Ybor center gives children, parents place to play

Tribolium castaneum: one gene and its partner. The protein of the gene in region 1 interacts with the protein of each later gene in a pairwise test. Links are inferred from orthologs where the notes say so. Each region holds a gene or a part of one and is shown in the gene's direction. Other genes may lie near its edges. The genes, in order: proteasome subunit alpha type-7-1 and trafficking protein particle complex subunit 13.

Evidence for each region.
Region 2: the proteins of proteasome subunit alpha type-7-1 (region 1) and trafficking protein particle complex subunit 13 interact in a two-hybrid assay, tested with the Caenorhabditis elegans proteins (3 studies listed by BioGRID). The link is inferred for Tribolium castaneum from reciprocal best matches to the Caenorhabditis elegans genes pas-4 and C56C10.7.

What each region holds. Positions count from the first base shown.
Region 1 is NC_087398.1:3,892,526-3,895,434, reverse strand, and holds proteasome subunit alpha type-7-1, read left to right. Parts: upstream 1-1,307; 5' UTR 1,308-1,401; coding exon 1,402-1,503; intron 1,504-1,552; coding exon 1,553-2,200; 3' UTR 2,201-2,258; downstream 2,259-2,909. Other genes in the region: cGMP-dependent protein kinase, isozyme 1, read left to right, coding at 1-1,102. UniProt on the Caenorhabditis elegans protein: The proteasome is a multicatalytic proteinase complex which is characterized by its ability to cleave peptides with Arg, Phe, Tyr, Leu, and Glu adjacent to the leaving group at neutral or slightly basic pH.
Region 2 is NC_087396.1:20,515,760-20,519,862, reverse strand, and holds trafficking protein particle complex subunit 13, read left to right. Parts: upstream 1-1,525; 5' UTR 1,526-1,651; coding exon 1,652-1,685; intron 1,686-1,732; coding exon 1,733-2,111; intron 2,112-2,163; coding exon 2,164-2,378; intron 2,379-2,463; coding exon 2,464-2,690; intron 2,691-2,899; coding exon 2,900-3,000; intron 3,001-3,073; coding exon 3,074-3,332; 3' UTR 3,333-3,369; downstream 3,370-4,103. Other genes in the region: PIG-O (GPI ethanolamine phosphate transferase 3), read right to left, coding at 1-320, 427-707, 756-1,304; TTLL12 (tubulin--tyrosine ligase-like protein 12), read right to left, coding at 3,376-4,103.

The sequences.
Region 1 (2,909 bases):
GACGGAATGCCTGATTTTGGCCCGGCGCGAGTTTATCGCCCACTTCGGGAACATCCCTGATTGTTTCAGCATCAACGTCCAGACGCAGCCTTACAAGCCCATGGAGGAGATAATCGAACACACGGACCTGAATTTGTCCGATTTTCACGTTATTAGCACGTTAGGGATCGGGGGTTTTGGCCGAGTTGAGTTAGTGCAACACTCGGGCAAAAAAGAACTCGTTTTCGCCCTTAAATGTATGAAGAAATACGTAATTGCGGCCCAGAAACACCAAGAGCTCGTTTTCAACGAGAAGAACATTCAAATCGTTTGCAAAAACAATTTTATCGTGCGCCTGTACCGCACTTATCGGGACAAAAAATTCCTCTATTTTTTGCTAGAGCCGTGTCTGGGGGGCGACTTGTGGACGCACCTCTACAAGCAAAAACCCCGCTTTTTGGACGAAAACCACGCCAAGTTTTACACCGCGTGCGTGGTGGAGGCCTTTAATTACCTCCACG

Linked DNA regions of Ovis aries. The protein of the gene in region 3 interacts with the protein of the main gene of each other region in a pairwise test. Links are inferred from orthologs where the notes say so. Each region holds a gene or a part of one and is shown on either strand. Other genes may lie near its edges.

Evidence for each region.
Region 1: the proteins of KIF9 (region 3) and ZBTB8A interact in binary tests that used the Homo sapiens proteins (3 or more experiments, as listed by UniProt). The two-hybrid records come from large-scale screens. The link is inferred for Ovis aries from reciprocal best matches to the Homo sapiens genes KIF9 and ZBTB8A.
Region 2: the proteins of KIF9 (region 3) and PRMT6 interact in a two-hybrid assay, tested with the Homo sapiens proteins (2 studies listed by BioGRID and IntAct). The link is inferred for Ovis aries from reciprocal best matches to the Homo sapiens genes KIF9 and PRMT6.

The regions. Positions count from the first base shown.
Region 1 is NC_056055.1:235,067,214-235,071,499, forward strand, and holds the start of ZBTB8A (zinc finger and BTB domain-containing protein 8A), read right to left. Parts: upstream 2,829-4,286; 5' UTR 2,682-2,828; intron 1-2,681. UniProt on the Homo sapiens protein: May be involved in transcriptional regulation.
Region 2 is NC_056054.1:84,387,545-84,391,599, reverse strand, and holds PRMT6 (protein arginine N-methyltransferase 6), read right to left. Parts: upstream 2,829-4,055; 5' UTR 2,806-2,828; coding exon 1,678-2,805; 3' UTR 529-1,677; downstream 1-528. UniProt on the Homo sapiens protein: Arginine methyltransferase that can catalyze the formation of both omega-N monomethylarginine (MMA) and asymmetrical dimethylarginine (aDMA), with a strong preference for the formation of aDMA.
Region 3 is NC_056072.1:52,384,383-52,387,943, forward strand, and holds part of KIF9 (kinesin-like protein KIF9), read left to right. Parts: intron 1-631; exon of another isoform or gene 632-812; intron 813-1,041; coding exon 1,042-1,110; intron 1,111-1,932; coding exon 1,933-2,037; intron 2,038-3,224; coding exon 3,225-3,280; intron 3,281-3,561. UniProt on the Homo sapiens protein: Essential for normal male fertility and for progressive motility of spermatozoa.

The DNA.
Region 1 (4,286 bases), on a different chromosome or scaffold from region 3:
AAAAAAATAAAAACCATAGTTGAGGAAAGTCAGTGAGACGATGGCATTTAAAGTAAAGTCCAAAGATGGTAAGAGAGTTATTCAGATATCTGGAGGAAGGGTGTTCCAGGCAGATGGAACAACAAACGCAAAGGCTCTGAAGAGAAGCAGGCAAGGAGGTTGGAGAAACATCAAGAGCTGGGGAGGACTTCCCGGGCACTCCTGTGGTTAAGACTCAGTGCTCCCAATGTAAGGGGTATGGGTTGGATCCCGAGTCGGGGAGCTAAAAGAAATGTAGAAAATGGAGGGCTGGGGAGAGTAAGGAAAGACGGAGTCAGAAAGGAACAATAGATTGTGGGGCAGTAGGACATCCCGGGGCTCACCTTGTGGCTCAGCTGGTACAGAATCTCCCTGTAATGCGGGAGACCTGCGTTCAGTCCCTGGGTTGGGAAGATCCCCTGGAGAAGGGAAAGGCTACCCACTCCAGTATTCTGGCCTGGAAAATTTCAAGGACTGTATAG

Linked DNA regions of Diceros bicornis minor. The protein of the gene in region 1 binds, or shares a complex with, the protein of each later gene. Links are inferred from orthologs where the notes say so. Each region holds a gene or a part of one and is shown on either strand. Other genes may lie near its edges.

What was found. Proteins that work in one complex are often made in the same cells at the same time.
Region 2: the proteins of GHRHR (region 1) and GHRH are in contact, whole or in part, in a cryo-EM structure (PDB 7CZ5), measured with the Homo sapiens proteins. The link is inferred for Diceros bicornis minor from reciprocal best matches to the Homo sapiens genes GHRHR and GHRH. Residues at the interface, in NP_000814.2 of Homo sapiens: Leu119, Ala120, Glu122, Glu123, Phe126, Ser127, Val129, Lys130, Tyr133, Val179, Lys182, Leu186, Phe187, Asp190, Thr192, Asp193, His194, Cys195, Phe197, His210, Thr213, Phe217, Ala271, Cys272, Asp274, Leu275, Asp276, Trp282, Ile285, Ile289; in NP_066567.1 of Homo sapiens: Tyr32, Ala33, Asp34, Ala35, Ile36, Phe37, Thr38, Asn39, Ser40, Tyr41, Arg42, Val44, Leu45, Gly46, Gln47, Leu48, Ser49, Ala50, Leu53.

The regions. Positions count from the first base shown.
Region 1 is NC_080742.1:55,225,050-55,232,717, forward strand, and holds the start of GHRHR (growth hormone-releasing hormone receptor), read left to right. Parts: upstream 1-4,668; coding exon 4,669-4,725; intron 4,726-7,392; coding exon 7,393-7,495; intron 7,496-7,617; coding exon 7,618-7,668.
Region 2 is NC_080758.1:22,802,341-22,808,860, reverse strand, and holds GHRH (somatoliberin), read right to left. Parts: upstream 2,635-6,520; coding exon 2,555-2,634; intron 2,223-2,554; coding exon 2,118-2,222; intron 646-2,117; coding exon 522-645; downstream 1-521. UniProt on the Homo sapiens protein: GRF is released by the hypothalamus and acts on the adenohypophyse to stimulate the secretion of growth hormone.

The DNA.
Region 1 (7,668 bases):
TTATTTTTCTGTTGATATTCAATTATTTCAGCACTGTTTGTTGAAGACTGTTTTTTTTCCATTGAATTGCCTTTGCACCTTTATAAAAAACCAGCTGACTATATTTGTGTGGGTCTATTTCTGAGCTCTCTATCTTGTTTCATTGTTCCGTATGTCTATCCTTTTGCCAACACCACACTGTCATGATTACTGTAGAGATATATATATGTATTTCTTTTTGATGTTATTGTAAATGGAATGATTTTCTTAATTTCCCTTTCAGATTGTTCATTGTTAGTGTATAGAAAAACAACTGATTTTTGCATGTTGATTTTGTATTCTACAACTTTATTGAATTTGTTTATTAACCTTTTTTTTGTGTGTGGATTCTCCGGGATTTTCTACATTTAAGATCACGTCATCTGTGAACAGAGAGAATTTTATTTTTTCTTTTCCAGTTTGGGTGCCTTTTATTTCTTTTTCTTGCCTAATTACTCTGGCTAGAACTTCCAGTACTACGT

V.M. YBOR - Basketballs slapped against backboards, swishing through the nets or glancing off the rims before bouncing onto the gym floor. One by one each young athlete lined up and took instruction from the volunteer coaches. Alexis Young, 11, threw up a ball and raced to the back of the line. The gymnasium inside the Dream Center was packed with children and volunteer coaches from semiprofessional teams – Tampa Bay Saints and Tampa Bay XFactor – and former Los Angeles Laker Jim Price. Parents watched from the bleachers. Elsewhere inside the youth center children played video games, hip-hopped in a dance contest or headed outside to Cuscaden Park for a festival of moon-walking, pie throwing and football tossing."I think it's good for all these kids to come here and play," said Young. "It gives kids some place to go." The neighborhood has lacked a youth activities center in recent years. The Boys & Girls Club closed its facility next to Cuscaden a few years ago. City officials, mindful of budget shortfalls, stopped after-school programs at the park. With the recent opening of the Dream Center children again have a place to go. In March 2011 the Lutz-based Grace Family Church congregation signed a lease for the former Boys & Girls Club building at 2806 N. 15th St. Church, business and neighborhood volunteers undertook a major remodeling. Among the financial assistance was a $45,000 façade grant provided through property tax revenues collected within East Tampa's special tax district. Cornerstone Solutions, a Dade City construction company, donated labor. State Rep. Will Weatherford, R-Wesley Chapel, provided surplus campaign money. And recently KBP Inc., franchise owner of 28 Tampa area Kentucky Fried Chicken/Taco Bell restaurants, pledged money from the sale of coupon booklets. A pay-as-you-go philosophy has guided the church's venture. Taking a steady, long-range approach is what will work, said Pastor Craig Altman. Initially, the center will be open on Tuesdays, Thursdays and Saturdays for basketball clinics and games. As more children show up and more volunteers step forward, additional activities will be added including tutoring, mentoring, after-school programs, health screenings and job training. At the center's grand opening, members of the church's high school ministry – THE MOVE 4 – held its spring festival with children's activities. The Grace Family Ministry, Open Arms Church and the V.M. Ybor Neighborhood Association hosted more than 150 children for the annual Easter egg hunt. "We really want to be very practical," said Altman. "We're going to do a few things very well. Our heart is to go slow." No fees are charged. But in September families will be asked to pay $20 annually to enroll their children. They also will be asked to serve as volunteers at the center or other community events, said Thad Smith, the center's executive director. Smith will be the only full-time staff member, in addition to a part-time athletic director. The center quietly opened its doors about five weeks ago. Smith said about 30 children showed, up but in recent weeks the number of children has swelled to more than 70. Louise Anderson brought her 12-year-old son, Demond Brown, to the basketball clinic. She was happy to see the building reopen. "They are responsive to the children," she said of the church. "This keeps kids out of the street and gives them something more positive to think about." Kamilihia Williams echoed those thoughts. She came with her 11-year-old daughter, Jazzmund Carter, and her 13-year-old son, Taronto Williams. "I hope it's a place where kids can hang out," she said.
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